For as much as I love seeing really, really loud bands, I am sadly remiss when it comes to the use of earplugs. That was not the case when I first saw the New Highway Hymnal several months back at PA's lounge. As they were playing on a bill with the Vandelles and Earthquake Party, there was no way I was going to become permanently deaf just for the pleasure of being able to talk to my friend in between songs, so in the earplugs went--like stuffing a couple of cigarette butts into a pumpkin.
Having released their debut 7" earlier this year, the New Highway Hymnal are back with a new single called "Out With The Lights" (a teaser from their forthcoming WHISPERS LP) which is available both as a free download at this Soundcloud link and also free with admission at their show at Great Scott tomorrow. As soon as I took the track for my first spin, I was surprised to hear a world of detail in the sound of the band that totally avoided my ears during their live set.
Underneath all the volume that the four-piece generates is a band that weaves a pretty heady groove into their arrangements. It's just that most of Boston's sound-systems need to catch up with them. Recorded last month at Project Sound in Haverhill with Jason Duguay, "Out With The Lights" does well capturing the droney and buzzy 'guitars-on-top' sound of the band, but it also captures a low-end sweatiness that was needed to seal the deal. I could tell it was always there, but I just couldn't hear it. With what sounds like a very minimal mic set-up, the drums fumble like eager hands in a pitch black groove, while Amelia Gormley's bass guitar confronts you in the corner with rigid assertion. Now the sermon sounds much more consciously guided to make you itch.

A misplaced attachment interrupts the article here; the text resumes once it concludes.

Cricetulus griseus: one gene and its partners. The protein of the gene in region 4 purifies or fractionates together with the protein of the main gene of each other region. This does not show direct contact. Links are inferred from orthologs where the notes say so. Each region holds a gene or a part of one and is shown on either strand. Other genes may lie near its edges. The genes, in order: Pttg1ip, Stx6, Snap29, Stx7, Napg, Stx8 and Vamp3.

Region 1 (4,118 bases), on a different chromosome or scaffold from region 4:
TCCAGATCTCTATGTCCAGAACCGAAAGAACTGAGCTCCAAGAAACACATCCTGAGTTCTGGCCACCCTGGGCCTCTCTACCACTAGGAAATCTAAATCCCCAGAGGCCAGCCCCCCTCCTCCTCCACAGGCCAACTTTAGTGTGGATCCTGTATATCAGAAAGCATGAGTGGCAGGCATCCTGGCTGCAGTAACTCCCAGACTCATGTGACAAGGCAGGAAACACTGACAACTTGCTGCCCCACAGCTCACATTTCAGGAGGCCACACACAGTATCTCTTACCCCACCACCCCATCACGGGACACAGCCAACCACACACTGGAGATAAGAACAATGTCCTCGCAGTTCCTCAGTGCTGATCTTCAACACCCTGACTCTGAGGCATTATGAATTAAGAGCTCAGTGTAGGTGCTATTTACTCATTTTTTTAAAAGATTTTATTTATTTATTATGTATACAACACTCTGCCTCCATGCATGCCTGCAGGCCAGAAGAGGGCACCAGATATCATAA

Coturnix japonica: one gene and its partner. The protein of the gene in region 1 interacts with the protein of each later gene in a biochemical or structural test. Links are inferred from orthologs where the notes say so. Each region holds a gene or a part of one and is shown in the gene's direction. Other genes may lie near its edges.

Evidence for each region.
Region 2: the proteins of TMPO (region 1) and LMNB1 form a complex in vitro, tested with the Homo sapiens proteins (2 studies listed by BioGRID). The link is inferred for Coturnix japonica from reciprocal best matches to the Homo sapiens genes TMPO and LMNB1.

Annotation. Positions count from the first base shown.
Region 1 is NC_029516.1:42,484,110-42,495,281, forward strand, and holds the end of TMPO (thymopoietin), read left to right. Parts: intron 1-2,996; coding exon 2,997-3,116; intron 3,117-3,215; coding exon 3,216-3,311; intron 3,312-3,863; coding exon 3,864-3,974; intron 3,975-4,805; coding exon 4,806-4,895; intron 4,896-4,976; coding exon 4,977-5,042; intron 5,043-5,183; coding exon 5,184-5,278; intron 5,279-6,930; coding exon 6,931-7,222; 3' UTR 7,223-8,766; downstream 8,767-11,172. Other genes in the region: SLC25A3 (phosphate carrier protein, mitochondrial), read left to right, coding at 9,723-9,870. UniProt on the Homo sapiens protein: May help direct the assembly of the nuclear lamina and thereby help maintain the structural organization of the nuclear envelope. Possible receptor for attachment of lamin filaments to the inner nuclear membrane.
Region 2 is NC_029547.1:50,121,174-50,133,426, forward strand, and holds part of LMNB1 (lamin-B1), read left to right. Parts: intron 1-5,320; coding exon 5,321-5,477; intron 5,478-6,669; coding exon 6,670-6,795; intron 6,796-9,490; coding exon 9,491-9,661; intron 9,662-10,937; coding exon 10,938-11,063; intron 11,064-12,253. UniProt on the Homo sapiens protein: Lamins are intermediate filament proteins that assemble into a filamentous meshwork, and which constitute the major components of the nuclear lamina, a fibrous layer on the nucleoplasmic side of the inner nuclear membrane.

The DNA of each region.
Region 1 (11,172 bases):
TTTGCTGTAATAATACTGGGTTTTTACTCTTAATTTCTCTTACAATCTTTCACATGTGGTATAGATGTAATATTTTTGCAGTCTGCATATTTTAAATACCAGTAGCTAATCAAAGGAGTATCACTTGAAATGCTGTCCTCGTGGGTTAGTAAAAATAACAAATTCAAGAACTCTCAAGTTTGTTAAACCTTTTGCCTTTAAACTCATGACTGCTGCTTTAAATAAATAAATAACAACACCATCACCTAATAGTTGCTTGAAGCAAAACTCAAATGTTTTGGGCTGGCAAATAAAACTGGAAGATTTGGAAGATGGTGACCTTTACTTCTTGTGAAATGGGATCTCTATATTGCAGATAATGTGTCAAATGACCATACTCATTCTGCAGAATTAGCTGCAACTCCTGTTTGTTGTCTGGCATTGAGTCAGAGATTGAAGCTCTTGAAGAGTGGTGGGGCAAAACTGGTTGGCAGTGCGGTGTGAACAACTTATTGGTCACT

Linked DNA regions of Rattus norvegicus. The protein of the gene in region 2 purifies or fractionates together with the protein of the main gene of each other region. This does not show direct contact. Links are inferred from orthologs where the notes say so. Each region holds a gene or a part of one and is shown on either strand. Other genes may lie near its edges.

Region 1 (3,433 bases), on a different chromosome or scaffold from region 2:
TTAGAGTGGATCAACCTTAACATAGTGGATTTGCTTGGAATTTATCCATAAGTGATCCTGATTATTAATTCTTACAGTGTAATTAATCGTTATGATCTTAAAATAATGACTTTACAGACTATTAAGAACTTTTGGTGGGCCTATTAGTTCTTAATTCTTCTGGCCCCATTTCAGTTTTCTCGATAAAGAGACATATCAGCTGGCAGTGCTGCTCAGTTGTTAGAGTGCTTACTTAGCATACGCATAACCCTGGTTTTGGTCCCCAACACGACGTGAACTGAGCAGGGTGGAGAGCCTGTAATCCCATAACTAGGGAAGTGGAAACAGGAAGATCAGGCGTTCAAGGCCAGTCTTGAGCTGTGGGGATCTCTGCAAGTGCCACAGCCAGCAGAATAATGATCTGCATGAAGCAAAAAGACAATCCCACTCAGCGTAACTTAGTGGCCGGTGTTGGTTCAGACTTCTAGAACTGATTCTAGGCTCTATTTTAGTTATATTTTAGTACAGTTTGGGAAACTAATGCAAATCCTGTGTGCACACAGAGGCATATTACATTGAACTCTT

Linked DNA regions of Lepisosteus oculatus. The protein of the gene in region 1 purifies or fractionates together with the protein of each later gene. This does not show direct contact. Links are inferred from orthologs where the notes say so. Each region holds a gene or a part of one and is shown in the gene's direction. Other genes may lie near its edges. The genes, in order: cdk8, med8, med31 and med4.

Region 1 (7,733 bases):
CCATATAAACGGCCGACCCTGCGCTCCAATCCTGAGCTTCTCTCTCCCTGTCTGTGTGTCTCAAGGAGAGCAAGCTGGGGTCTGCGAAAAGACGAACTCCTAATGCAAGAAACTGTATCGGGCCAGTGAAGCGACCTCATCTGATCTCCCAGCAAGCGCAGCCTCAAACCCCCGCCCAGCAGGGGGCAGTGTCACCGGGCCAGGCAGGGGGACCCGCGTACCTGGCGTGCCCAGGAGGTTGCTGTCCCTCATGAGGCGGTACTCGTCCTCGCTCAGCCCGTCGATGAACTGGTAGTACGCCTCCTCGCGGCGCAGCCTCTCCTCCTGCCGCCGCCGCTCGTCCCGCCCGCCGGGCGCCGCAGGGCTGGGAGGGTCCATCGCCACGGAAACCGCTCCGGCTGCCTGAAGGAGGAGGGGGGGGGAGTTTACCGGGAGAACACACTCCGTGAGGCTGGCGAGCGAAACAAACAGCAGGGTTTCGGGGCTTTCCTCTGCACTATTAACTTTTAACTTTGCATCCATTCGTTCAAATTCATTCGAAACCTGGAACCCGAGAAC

While at first I thought a Stooges reference might be a bit over the top, It makes much more sense hearing how the soulful counterpunch of the rhythm section gives needed gravity to the myriad sounds being generated from the guitar amplifiers. There is a raw rock & roll energy here (think SST bands, Nation of Ulysses, Pussy Galore, etc), but a hounding backbeat that a lot of those bands skipped when it wasn't fashionable (and remained unfashionable until bands like Sleater/Kinney brought it back into the mainstream). What I like best about this track is that it sounds basically the same at 3:50 as it does at 0:01 (with the addition of what sounds like an entire additional drum-kit on the opposite speaker). If you've got the groove, why let it go? A slight deviation in the chorus section almost seems like too much of an indulgence. Ride it out.
The New Highway Hymnal
Weds, July 11
Great Scott, Allston
with MMOSS, The Migs, CreaturoS
Limited edition CD singles with original artwork/packaging to the first 200 through the door.
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About the authorJonathan Donaldson is a Boston-based musician, writer, and second-generation music junkie. An Ohio native who moved to Boston in 1998, Jonathan's musical loves include R&B, psych, punk, bubblegum, country, electronic, More »
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